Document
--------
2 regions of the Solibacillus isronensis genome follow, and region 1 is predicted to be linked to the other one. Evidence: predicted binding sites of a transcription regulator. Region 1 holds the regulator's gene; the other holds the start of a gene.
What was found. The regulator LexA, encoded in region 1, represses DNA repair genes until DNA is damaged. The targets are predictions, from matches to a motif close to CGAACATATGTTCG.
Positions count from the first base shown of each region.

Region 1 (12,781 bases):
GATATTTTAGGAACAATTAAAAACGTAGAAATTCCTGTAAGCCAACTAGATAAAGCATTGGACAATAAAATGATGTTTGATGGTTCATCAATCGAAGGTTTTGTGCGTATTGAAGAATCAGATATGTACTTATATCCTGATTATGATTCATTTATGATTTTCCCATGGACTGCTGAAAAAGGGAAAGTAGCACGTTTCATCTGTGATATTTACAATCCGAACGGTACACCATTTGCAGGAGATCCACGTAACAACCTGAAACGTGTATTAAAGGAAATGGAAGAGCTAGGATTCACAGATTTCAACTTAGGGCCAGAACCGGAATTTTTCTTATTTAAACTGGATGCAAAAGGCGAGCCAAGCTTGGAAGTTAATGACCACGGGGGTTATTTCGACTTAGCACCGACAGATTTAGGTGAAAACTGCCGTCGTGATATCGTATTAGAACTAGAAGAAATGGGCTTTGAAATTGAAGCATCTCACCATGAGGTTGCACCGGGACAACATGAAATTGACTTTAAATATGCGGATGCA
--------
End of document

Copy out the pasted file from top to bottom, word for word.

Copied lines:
2 regions of the Solibacillus isronensis genome follow, and region 1 is predicted to be linked to the other one. Evidence: predicted binding sites of a transcription regulator. Region 1 holds the regulator's gene; the other holds the start of a gene.
What was found. The regulator LexA, encoded in region 1, represses DNA repair genes until DNA is damaged. The targets are predictions, from matches to a motif close to CGAACATATGTTCG.
Positions count from the first base shown of each region.

Region 1 (12,781 bases):
GATATTTTAGGAACAATTAAAAACGTAGAAATTCCTGTAAGCCAACTAGATAAAGCATTGGACAATAAAATGATGTTTGATGGTTCATCAATCGAAGGTTTTGTGCGTATTGAAGAATCAGATATGTACTTATATCCTGATTATGATTCATTTATGATTTTCCCATGGACTGCTGAAAAAGGGAAAGTAGCACGTTTCATCTGTGATATTTACAATCCGAACGGTACACCATTTGCAGGAGATCCACGTAACAACCTGAAACGTGTATTAAAGGAAATGGAAGAGCTAGGATTCACAGATTTCAACTTAGGGCCAGAACCGGAATTTTTCTTATTTAAACTGGATGCAAAAGGCGAGCCAAGCTTGGAAGTTAATGACCACGGGGGTTATTTCGACTTAGCACCGACAGATTTAGGTGAAAACTGCCGTCGTGATATCGTATTAGAACTAGAAGAAATGGGCTTTGAAATTGAAGCATCTCACCATGAGGTTGCACCGGGACAACATGAAATTGACTTTAAATATGCGGATGCA